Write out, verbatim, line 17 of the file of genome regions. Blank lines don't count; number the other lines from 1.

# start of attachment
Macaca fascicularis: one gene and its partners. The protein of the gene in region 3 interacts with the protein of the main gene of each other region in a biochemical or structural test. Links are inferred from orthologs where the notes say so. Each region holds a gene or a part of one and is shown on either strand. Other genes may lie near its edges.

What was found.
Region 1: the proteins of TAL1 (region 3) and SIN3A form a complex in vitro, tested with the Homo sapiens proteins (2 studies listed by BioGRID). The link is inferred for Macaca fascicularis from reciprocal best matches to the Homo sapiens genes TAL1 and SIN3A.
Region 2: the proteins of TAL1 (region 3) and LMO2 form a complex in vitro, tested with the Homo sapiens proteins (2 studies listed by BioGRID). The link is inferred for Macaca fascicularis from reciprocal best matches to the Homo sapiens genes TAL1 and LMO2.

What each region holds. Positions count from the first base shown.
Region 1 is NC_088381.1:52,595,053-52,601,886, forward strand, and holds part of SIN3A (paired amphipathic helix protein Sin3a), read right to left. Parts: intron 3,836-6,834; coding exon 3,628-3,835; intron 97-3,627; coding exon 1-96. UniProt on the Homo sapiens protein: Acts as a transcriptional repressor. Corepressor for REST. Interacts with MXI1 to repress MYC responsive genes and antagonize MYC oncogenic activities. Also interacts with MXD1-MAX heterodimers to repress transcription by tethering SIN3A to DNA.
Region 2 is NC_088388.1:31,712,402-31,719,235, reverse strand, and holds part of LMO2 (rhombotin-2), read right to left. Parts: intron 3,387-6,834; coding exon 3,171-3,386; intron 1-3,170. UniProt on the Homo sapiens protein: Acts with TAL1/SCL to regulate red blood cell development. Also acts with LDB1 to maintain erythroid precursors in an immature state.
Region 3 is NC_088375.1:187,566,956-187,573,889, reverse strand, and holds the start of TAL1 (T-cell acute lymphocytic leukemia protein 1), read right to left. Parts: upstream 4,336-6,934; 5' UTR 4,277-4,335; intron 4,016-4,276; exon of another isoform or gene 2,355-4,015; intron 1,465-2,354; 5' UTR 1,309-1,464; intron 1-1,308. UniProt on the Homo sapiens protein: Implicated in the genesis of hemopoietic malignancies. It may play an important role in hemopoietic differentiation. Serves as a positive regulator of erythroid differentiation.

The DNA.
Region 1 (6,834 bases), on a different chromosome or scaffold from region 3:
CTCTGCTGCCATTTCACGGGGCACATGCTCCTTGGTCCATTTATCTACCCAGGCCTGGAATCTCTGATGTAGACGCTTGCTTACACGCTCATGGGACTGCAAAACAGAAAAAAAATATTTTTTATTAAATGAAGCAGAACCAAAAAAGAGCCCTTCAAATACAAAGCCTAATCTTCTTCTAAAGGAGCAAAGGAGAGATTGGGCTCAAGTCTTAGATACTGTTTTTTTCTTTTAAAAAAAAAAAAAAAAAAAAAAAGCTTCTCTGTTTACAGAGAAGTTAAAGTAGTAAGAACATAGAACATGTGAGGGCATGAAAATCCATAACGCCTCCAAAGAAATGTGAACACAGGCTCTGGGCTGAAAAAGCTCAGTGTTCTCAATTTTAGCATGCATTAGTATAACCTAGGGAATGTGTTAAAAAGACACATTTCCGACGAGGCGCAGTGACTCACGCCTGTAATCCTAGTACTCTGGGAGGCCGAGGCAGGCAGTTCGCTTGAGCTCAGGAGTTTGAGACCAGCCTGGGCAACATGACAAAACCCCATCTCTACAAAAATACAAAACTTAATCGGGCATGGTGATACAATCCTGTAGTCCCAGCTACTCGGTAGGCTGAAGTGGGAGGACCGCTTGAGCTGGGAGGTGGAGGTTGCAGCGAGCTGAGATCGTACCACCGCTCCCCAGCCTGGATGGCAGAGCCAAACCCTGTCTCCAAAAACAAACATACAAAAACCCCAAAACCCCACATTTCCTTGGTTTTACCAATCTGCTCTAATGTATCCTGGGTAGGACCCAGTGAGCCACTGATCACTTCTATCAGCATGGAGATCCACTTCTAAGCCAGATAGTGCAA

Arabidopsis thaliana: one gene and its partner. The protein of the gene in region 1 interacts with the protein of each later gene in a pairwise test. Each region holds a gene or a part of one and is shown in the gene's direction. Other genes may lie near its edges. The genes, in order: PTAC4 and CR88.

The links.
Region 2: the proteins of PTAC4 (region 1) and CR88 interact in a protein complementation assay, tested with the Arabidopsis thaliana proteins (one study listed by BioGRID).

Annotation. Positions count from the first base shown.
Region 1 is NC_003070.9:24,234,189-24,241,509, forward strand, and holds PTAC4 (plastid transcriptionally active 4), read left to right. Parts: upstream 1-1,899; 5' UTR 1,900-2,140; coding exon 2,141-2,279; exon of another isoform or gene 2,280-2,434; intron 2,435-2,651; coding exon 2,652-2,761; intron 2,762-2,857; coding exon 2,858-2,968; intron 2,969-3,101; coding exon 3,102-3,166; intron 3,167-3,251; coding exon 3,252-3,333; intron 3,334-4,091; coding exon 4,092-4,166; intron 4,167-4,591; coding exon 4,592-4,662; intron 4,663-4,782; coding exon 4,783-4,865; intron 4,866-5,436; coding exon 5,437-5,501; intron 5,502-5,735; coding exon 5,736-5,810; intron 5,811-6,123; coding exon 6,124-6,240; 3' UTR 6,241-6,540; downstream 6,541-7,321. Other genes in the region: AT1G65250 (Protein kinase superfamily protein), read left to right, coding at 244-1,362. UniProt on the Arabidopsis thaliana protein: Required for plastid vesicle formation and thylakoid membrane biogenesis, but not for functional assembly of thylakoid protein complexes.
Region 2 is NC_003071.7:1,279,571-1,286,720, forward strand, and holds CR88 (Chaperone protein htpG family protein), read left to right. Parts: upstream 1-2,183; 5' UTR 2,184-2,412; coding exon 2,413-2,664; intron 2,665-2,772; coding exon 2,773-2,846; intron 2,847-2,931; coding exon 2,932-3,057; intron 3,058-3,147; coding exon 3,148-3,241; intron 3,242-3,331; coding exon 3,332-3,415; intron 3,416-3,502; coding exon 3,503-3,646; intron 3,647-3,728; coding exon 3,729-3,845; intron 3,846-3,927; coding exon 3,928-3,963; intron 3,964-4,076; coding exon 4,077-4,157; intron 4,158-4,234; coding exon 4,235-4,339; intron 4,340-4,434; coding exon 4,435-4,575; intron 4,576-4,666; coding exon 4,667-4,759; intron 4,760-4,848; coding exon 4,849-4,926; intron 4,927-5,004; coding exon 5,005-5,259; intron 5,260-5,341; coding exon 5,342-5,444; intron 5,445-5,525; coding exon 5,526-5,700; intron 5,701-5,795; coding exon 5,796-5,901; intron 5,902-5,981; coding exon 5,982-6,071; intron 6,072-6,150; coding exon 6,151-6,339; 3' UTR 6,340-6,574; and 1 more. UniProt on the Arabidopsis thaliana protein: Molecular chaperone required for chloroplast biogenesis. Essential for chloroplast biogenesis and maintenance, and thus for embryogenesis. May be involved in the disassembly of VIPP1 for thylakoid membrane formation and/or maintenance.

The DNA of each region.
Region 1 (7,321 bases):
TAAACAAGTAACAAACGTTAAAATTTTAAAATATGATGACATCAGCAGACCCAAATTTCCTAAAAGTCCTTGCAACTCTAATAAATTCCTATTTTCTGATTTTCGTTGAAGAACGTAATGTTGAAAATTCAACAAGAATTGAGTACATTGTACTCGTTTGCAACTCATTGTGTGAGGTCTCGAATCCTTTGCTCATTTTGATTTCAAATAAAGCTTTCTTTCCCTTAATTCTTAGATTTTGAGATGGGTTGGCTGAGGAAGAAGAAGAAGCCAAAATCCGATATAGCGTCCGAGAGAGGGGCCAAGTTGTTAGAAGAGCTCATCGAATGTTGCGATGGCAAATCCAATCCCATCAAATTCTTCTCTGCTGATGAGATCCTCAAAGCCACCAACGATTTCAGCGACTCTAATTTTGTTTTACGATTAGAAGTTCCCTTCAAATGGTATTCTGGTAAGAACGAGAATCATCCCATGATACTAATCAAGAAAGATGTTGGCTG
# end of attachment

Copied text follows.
Region 2 is NC_003071.7:1,279,571-1,286,720, forward strand, and holds CR88 (Chaperone protein htpG family protein), read left to right. Parts: upstream 1-2,183; 5' UTR 2,184-2,412; coding exon 2,413-2,664; intron 2,665-2,772; coding exon 2,773-2,846; intron 2,847-2,931; coding exon 2,932-3,057; intron 3,058-3,147; coding exon 3,148-3,241; intron 3,242-3,331; coding exon 3,332-3,415; intron 3,416-3,502; coding exon 3,503-3,646; intron 3,647-3,728; coding exon 3,729-3,845; intron 3,846-3,927; coding exon 3,928-3,963; intron 3,964-4,076; coding exon 4,077-4,157; intron 4,158-4,234; coding exon 4,235-4,339; intron 4,340-4,434; coding exon 4,435-4,575; intron 4,576-4,666; coding exon 4,667-4,759; intron 4,760-4,848; coding exon 4,849-4,926; intron 4,927-5,004; coding exon 5,005-5,259; intron 5,260-5,341; coding exon 5,342-5,444; intron 5,445-5,525; coding exon 5,526-5,700; intron 5,701-5,795; coding exon 5,796-5,901; intron 5,902-5,981; coding exon 5,982-6,071; intron 6,072-6,150; coding exon 6,151-6,339; 3' UTR 6,340-6,574; and 1 more. UniProt on the Arabidopsis thaliana protein: Molecular chaperone required for chloroplast biogenesis. Essential for chloroplast biogenesis and maintenance, and thus for embryogenesis. May be involved in the disassembly of VIPP1 for thylakoid membrane formation and/or maintenance.